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  • Sequencing repeats: how to?

    Anyone know of a way to sequence repeats? We have a large 1000bp region of repeats. We can't sequence though it with either 454 or even ABI. Seems like there might some techniques out there for this?

    Anyone?

    Thanks,

    Gaster

  • #2
    Originally posted by gaster View Post
    Anyone know of a way to sequence repeats? We have a large 1000bp region of repeats. We can't sequence though it with either 454 or even ABI. Seems like there might some techniques out there for this?

    Anyone?

    Thanks,

    Gaster
    Tricky - you need to define a bit more clearly the nature and structure of the repeats (are they likely to be perfect, imperfect, tandem or separated, is the repeat 1000bp long or is it a kilobase of shorter repeats?). Paired-end reads are often helpful for repeat regions I believe 454 can use 3kb and 20kb inserts and Illumina offer short (250-500bp) and mid-range (2-5kb) inserts. But despite all this, some kinds of repeats are still 'impossible' to sequence.

    Comment


    • #3
      Thanks for your reply. We think these are perfect repeats of 90 basepairs. It is just one region so we would rather not do another 454 or a Solexa run. Any ideas?

      Comment


      • #4
        Sounds like you have 11 or so tandem perfect repeats each 90 base pairs.

        How many times do these regions occur in your genome?

        If only once, you could try and use read depth (as mapped against a single copy of the repeat, or a repetitive contig as produced by Newbler) as a guide to the total number of copies.

        Otherwise I think you will have difficulty using your existing data to get an answer as your repeats are longer than read length.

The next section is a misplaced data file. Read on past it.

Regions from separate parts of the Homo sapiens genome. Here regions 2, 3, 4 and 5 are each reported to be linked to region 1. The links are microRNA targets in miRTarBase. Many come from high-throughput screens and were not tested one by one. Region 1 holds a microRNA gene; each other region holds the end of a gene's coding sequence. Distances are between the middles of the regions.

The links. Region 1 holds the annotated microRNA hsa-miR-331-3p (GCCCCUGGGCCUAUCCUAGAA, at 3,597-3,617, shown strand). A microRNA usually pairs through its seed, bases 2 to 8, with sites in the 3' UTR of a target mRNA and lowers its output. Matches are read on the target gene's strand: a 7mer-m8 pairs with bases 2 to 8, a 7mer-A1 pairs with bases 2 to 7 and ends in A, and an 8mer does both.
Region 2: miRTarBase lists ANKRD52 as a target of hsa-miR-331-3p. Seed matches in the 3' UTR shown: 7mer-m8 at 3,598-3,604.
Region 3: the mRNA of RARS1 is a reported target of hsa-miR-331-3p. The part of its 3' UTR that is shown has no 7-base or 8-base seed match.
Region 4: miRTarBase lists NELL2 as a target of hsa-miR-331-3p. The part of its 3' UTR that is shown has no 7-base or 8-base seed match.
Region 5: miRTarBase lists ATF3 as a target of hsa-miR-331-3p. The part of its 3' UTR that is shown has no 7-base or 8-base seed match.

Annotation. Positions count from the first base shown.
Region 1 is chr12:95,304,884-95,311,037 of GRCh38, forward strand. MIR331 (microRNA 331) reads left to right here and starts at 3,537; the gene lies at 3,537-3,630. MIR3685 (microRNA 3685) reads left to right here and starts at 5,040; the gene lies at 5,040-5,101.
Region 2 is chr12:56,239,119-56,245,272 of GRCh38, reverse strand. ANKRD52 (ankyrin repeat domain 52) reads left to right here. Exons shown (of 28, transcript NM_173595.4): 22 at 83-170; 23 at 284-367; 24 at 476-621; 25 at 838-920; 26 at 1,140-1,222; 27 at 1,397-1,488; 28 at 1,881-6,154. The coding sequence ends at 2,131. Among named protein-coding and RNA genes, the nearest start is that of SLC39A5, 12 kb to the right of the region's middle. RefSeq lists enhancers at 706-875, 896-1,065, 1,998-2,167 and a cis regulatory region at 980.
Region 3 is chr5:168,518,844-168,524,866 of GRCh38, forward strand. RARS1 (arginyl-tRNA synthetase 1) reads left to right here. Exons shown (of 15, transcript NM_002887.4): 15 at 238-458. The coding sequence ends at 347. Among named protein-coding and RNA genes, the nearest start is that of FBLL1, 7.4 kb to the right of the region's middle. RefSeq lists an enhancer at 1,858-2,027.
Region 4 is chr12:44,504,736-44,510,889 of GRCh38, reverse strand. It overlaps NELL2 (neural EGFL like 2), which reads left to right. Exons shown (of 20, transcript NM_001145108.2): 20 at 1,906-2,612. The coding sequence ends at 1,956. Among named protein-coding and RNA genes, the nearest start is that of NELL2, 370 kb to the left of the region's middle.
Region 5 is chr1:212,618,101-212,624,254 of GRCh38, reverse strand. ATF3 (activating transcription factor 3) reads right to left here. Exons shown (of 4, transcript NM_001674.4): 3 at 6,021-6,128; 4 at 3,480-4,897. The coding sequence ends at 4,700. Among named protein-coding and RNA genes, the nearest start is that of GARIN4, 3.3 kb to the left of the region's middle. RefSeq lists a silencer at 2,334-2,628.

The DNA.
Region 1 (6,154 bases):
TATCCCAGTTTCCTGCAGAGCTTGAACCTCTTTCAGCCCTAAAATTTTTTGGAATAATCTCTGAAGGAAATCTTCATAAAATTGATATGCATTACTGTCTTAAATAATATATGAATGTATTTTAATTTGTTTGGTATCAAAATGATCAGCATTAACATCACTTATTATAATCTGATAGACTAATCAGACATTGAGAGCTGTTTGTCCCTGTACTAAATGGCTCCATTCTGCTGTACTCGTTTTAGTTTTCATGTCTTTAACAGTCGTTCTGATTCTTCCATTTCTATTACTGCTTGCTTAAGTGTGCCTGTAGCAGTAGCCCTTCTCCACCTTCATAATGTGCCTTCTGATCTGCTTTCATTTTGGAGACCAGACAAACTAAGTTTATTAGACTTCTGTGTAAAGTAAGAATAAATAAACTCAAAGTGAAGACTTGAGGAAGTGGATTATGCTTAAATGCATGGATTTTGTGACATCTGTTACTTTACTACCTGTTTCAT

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        • #5
          You might be able to get a 3730 to sequence over 1000 bases. We have had a couple hundred 1000+ base high quality base sequencing runs (out of thousands) over the last 10 years. Bribe your friendly sequencing center to take extra care in the sequencing run. It does depend on if your sequence has homopolymer segments within the repeats.

          I agree that you won't be able to get this information from a 2nd gen system.

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          • #6
            Agree with westermann. I'm sure you know the location of that repeat. Just design primers flanking that region and amplify it. Forward and reverse sequencing using Sanger should do the job. After all, it's just 1kb!!!!

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            • #7
              Originally posted by Melissa View Post
              Agree with westermann. I'm sure you know the location of that repeat. Just design primers flanking that region and amplify it. Forward and reverse sequencing using Sanger should do the job. After all, it's just 1kb!!!!
              Probably won't work. If these are identical short tandem repeats there is no basis to align the forward and reverse reads.

              Phillip

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              • #8
                Has anyone seen a very high percentage of dots whenlooking at tandem repeats (80%)? Can you adjust the reaction to read through these and/or capture the data back from the filter to analyse what is really going on?

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